The major uses of TBP in industry are as a component of aircraft hydraulic fluid, brake fluid, and as a solvent for extraction and purification of rare-earth metals from their ores. Read more here

Tributyl phosphate (TBP) is a widespread extracting agent generally used in processing transuranium elements and removing them from wastewaters of the nuclear industry. Although the solubility of the ester in water is not very high, its loss, nevertheless, is significant because of the large scale of application. Read more here.

Tributyl Phosphate In Kerosene

A 15–40% (usually about 30%) solution of tributyl phosphate in kerosene or dodecane is used in the liquid–liquid extraction (solvent extraction) of uranium, plutonium, and thorium from spent uranium nuclear fuel rods dissolved in nitric acid, as part of a nuclear reprocessing process known as PUREX. Read more here.

Tributyl Phosphate Defoamer 

Tributyl Phosphate (TBP) is a defoamer for concrete. Tributyl Phosphate (TBP) is used as a defoamer in the concrete, textile, and paper industries. Tributyl Phosphate is used as a defoamer additive in cement casings for oil wells.

Information On Tributyl Phosphate From Wikipedia

Tributyl phosphate, known commonly as TBP, is an organophosphorus compound with the chemical formula (CH3CH2CH2CH2O)3PO. This colourless, odorless liquid finds some applications as an extractant and a plasticizer. It is an ester of phosphoric acid with n-butanol. TBP is a solvent and plasticizer for cellulose esters such as nitrocellulose and cellulose acetate. It forms stable hydrophobic complexes with some metals; these complexes are soluble in organic solvents as well as supercritical CO2. The major uses of TBP in industry are as a component of aircraft hydraulic fluid, brake fluid, and as a solvent for extraction and purification of rare-earth metals from their ores. TBP finds its use as a solvent in inks, synthetic resins, gums, adhesives (namely for veneer plywood), and herbicide and fungicide concentrates. As it has no odour, it is used as an anti-foaming agent in detergent solutions, and in various emulsions, paints, and adhesives. It is also found as a de-foamer in ethylene glycol-borax antifreeze solutions.[citation needed] In oil-based lubricants addition of TBP increases the oil film strength. It is used also in mercerizing liquids, where it improves their wetting properties. It can be used as a heat-exchange medium. TBP is used in some consumer products such as herbicides and water-thinned paints and tinting bases. A 15–40% (usually about 30%) solution of tributyl phosphate in kerosene or dodecane is used in the liquid–liquid extraction (solvent extraction) of uranium, plutonium, and thorium from spent uranium nuclear fuel rods dissolved in nitric acid, as part of a nuclear reprocessing process known as PUREX. The shipment of 20 tons of tributyl phosphate to North Korea from China in 2002, coinciding with the resumption of activity at Yongbyon Nuclear Scientific Research Center, was seen by the United States and the International Atomic Energy Agency as cause for concern; that amount was considered sufficient to extract enough material for perhaps three to five potential nuclear weapons. Read more here.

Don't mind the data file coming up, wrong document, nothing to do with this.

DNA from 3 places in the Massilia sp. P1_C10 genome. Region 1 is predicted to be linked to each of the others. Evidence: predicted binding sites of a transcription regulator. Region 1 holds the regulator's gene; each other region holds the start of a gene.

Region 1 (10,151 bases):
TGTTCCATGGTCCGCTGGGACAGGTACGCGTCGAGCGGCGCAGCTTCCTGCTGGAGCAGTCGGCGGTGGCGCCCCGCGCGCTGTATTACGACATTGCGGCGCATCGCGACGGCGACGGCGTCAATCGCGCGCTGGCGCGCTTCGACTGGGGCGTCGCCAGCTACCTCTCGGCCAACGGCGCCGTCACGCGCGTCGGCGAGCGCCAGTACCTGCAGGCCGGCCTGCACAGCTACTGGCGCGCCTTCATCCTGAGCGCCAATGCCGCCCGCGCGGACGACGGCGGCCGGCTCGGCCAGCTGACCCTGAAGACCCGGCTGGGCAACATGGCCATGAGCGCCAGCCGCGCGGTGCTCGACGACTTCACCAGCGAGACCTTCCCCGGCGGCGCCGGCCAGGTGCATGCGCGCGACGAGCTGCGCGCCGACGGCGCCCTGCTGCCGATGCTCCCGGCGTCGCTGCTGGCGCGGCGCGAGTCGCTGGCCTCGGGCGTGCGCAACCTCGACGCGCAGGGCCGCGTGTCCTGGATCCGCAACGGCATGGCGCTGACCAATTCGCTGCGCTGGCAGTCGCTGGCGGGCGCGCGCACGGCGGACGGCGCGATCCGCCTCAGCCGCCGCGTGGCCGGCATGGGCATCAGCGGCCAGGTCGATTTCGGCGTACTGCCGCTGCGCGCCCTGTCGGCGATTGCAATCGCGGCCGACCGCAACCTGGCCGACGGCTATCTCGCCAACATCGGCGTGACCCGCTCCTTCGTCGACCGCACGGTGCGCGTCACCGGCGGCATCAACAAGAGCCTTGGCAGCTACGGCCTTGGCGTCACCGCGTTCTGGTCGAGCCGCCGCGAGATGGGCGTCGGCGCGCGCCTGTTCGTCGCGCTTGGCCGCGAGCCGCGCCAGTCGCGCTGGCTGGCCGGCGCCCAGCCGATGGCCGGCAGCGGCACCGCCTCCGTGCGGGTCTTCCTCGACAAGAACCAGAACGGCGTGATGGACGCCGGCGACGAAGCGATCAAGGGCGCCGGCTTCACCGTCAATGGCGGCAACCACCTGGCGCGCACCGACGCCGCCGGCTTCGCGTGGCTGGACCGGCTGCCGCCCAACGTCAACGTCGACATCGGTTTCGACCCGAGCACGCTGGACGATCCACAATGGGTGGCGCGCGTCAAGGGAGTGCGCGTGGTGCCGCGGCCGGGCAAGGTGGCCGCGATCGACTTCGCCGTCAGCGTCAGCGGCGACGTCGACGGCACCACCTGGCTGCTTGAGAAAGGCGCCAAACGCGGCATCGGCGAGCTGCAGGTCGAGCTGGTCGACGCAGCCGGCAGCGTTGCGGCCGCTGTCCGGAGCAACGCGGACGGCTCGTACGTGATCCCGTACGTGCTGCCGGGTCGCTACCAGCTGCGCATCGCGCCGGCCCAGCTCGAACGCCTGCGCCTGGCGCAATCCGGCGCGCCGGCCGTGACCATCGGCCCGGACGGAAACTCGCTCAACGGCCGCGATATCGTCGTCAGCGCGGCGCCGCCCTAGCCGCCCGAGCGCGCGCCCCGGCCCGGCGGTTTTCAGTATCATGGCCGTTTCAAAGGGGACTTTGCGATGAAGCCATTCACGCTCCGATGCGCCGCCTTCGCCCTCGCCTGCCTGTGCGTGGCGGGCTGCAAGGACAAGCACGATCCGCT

Tributyl Phosphate Lab Features:


CAS Number 126-73-8
Molecular Formula C12H27O4P
Formula Weight 266.32
Specific Gravity @ 20�C 0.977-0.983
Color (APHA) 50
Water 0.2%